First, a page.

What if startup ideas didn’t matter to investors?
Would you invest in founders pitching a project that you didn’t really believe in, for reasons you didn’t tell them about?
Would you do that simply because what you did believe in was the possibility that those particular founders, once they embarked upon the inevitable journey of endless disillusionments, pivots and restarts, had enough of what it takes to turn a promising-sounding but ultimately laughably unrealistic vision into genuine discoveries of real untapped markets, no matter how far it took them from their original idea?
Steve Blank tells of a magic moment when, after countless board meetings (where we can imagine that the usual excuses for delays and revenue shortfalls are trotted out and the regular admonitions are given by the investors and the original plan B continues to be incremented through all the remaining letters of the alphabet, one board meeting after the next) one day, a different kind of board meeting happens and the investors start to look at the founders in a funny way.
I’ve kind of ‘spelled it all out in long form’ below, so that I can develop it a little.
You see, what it is, is that the investors are never quite as convinced as the founders.
As enthusiastic as investors may claim to be about the companies they invest in, unlike the founders, professional investors are likely being pitched to all the time, and they are only too aware that no matter how much like an earth-shaking sure thing the founders make their ideas sound, all startup projects are realistically situated somewhere between no-hopers and long shots.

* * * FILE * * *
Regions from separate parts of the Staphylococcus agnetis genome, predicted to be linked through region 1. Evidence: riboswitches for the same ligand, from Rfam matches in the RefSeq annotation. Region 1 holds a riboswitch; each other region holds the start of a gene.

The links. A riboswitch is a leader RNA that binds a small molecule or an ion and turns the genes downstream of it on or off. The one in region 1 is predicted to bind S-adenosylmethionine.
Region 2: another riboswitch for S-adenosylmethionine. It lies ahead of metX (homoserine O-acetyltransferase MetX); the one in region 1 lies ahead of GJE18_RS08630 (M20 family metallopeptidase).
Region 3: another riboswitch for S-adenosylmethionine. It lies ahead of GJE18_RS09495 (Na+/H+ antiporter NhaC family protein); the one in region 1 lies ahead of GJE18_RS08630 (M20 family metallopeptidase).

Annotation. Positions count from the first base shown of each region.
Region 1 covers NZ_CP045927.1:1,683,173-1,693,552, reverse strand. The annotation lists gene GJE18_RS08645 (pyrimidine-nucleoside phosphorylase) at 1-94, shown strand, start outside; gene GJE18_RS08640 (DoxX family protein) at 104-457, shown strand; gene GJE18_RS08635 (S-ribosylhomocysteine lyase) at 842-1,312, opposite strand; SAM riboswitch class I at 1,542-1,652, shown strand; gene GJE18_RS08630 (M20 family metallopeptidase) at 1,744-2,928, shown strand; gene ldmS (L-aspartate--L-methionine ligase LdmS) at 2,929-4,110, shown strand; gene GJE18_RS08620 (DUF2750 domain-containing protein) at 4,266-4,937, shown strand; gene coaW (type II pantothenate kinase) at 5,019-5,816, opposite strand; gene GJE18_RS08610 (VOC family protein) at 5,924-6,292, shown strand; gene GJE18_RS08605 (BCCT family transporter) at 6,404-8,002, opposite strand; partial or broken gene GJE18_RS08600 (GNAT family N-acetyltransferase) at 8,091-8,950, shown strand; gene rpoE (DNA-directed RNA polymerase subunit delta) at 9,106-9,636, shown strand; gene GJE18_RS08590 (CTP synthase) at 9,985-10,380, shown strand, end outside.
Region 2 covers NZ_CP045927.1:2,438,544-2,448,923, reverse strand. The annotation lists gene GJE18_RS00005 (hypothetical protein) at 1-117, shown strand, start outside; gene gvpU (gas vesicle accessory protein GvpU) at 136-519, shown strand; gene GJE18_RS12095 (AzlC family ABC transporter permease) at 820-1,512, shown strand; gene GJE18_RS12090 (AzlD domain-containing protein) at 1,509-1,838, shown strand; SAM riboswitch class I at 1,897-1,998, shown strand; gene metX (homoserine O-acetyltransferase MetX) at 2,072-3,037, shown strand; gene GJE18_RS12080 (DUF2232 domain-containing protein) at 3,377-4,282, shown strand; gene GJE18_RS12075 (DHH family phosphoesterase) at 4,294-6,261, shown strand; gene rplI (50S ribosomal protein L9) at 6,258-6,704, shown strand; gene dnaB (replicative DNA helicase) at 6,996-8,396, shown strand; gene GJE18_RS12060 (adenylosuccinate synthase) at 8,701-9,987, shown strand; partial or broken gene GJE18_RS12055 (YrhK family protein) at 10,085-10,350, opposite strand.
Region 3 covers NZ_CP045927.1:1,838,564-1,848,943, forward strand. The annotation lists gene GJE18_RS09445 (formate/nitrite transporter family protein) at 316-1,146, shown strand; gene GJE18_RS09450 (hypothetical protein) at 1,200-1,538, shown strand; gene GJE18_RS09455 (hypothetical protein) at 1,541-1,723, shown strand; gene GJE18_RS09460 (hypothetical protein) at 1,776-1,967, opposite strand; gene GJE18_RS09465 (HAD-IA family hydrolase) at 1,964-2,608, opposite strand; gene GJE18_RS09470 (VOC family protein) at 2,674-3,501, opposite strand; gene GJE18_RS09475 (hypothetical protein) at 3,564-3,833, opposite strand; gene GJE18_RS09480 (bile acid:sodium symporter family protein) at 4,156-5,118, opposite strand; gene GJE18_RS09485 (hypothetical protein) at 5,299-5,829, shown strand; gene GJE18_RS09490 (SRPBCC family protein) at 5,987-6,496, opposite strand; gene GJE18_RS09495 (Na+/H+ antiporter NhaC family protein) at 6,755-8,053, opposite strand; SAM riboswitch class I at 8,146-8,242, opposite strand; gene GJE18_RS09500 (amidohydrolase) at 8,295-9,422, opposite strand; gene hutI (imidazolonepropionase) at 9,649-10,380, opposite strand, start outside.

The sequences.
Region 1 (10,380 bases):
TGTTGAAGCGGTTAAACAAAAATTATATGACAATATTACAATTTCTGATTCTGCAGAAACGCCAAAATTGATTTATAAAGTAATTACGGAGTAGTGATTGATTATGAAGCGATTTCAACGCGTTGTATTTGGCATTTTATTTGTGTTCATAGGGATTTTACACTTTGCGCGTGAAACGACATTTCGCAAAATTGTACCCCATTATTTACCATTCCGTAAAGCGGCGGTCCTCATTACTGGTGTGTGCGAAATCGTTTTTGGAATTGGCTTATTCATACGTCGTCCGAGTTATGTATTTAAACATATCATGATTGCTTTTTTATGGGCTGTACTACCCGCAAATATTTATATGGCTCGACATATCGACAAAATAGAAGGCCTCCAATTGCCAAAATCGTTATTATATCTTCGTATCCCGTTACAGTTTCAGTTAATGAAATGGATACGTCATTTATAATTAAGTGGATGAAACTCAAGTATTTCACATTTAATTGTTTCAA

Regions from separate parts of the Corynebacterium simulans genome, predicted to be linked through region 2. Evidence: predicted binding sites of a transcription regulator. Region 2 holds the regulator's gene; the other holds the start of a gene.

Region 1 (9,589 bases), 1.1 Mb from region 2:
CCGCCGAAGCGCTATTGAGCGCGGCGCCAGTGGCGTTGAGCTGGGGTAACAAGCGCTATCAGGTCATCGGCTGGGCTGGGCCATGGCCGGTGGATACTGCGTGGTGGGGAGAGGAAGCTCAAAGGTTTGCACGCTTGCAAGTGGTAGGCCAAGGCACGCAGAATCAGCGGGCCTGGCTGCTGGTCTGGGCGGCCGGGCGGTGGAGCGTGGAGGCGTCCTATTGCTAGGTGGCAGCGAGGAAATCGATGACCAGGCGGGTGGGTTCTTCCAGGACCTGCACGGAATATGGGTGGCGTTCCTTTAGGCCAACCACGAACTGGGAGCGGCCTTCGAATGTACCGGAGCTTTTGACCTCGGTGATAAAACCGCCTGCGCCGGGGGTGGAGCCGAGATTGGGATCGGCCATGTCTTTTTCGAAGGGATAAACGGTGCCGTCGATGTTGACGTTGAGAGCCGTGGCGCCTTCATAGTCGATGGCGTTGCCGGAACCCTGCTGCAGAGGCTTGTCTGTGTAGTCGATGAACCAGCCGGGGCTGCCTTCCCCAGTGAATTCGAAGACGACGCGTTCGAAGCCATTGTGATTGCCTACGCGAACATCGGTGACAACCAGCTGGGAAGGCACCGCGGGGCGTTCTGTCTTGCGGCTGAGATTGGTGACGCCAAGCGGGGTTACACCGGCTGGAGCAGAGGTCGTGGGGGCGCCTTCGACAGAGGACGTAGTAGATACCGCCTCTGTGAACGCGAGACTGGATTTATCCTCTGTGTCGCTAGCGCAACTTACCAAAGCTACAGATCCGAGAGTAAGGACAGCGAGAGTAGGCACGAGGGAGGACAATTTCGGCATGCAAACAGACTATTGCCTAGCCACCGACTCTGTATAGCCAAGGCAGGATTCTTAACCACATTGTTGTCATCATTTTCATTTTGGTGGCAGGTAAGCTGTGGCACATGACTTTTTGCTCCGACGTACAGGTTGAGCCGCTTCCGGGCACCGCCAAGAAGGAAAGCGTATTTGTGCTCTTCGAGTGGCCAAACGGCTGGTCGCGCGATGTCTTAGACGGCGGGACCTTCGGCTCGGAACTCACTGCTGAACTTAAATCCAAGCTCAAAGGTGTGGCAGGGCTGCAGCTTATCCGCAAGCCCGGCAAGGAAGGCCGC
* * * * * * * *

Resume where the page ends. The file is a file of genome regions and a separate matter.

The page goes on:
And if they have already invested elsewhere, investors are regularly attending many more excuse-filled and plan-changing board meetings than any one set of founders.
So if they want to convincingly express surprise at being given yet another bunch of excuses and disappointments at the monthly boardroom performance, startup investors unavoidably find themselves having to draw upon a set of skills which most people would more commonly associate with Broadway than with Wall Street.
In reality, they are expecting the founders to shamefacedly explain that they have discovered yet more differences between what the original idea was and what the customers will actually pay for and how much less clear it is in terms of how much longer it will take to build and how much more resource will be needed to deliver the newly recalibrated solution.
So when the day finally arrives when it starts to become clear that all these seemingly accumulating uncertainties are beginning to give way to a level of clarity that is consistent with a validated business model, the investors thespian skills may well be called upon in a completely different capacity.
Suddenly, the carefully cultivated looks of ‘stoical resolve and patience, despite hearing yet another litany of distressing setbacks’ and making it look as if they are ‘keeping their chin up and struggling on, in the face of yet more disappointment’ that they somehow managed to master without attending a single class at the method acting school, are no longer required.
Their theatrical task at this ‘it’s all starting to look like we’re onto a winner’ meeting is much more in the ‘curb your enthusiasm’ mould.
Coupled with the need to suppress their excitement, are a brand new set of fears, which the investors know they have to keep from the founders.
Unbeknown to the founders, their startup valuation has just skyrocketed in the minds of the investors, right there, at the boardroom table.
Even if they’ve read the ‘more promising than usual’ monthly board report before they’ve arrived at the board meeting, in reality, what investors are expecting is that once again some worrying new technical shortcoming will be raised by the founders in the course of the meeting, which will pour cold water on the good figures in the report and push deadlines and expectations back once more into the familiar abyss of startup uncertainty.